He points to the trend of double urbanisation, which is a result of the growing pressure on big cities and the resulting housing price escalation. This is also the case in Odense, which is seeing a dramatic increase not only in the urban population, but also in the main towns in several nearby municipalities.
”Double urbanisation raises the already high bar on qualified monitoring of the development as well as analysis-based assessments and recommendations regarding, e.g., residential and industrial buildings, public transit, bicycle infrastructure, road system, child-care facilities, schools and trade. And how you use that starting point to secure a sustainable development that embraces environmental, social and economic aspects," says Martin Richner, who is preparing an analysis of retail and customer-oriented service industries in Odense.
INFUSING NEW LIFE TO THE TOWN CENTRE
Towns are constructing housing for dear life to meet the vast demand, and the many incomers add to the local customer basis for businesses. Urban transformation and densification of the central parts of Odense in particular help support businesses and contribute to a living town centre, which is being challenged by, e.g., increasing e-commerce, the repercussions of lockdowns as well as consumers that are hesitant to spend money.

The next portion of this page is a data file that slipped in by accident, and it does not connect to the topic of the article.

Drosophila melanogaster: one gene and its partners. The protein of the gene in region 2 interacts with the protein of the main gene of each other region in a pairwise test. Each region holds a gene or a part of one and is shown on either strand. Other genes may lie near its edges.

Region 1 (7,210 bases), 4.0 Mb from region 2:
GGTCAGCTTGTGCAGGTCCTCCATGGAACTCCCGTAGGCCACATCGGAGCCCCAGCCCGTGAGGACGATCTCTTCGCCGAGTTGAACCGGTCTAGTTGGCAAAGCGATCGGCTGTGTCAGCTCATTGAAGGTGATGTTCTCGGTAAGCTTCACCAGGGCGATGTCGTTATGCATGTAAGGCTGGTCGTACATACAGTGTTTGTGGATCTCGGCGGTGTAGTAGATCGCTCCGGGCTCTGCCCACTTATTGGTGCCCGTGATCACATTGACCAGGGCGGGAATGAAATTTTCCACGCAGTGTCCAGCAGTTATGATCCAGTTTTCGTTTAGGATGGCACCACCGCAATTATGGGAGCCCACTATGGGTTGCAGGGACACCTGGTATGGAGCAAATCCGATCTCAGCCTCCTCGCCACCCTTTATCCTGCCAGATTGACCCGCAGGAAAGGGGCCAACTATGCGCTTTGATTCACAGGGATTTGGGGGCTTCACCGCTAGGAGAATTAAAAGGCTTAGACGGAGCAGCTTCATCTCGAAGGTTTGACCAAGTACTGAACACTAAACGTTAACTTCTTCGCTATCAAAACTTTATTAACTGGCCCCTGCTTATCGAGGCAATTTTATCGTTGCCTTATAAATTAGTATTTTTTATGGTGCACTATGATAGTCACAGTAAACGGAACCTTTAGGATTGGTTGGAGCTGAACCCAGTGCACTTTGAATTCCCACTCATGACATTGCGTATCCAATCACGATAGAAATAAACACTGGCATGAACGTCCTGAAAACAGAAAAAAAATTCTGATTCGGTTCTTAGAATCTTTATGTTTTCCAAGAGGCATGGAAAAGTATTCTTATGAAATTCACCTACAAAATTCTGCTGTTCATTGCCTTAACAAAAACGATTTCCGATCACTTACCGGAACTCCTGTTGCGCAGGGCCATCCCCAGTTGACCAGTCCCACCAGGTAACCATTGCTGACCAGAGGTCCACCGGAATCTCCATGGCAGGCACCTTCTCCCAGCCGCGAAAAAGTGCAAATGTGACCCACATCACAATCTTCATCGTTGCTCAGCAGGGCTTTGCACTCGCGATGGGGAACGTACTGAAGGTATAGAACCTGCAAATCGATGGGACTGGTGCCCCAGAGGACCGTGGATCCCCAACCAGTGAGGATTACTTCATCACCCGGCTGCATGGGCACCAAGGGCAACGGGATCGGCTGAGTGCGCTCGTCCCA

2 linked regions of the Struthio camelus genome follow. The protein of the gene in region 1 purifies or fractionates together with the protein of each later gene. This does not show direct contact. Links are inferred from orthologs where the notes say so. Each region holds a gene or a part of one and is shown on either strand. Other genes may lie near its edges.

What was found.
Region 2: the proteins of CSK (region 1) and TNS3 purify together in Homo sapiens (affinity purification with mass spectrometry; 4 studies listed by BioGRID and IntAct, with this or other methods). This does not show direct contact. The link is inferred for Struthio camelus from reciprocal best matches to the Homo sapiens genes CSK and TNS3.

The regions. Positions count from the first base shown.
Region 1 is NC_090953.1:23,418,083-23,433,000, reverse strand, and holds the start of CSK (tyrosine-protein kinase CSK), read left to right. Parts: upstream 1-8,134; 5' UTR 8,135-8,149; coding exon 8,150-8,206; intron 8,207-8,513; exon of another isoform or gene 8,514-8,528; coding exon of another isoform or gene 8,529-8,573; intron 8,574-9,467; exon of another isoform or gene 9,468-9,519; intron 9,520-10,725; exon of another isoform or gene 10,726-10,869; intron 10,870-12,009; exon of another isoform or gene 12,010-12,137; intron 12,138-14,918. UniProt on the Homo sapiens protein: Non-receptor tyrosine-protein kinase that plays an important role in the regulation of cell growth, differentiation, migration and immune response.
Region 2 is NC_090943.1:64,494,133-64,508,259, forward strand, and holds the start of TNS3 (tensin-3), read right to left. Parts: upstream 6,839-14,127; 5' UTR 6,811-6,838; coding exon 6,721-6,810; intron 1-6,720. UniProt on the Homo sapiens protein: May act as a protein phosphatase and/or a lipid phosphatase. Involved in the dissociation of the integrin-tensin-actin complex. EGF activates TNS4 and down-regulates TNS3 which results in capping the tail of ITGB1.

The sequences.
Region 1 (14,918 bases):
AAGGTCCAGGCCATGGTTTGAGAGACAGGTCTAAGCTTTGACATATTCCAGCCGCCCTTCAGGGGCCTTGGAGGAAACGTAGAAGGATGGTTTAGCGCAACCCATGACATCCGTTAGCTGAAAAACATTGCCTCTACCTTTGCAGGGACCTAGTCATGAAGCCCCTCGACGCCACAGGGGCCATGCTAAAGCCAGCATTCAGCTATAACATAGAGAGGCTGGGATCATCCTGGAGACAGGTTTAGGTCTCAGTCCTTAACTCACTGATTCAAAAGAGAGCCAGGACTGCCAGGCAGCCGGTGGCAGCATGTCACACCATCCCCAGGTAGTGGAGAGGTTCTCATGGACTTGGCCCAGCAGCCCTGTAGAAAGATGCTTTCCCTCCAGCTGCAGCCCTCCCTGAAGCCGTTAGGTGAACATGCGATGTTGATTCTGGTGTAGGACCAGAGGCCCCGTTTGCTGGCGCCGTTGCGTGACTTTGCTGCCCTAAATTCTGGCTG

”We're seeing a situation where the power balance between the town centre and the large retail parks by the main road system has shifted. This means that turnover has shifted from the town centre, which is facing the challenge of empty shops on some shopping streets. At the same time, the town centre has reorganised itself. Many head to the town centre for other reasons than shopping, and the many customer-oriented service industries such as restaurants, gyms and beauty parlours make up a bigger part of the trade in the town centre. Moreover, experiences like cultural event and concerts attract a lot of people. In this way, shopping becomes a secondary purpose of your visit to the town centre," assesses Martin Richner, who continues: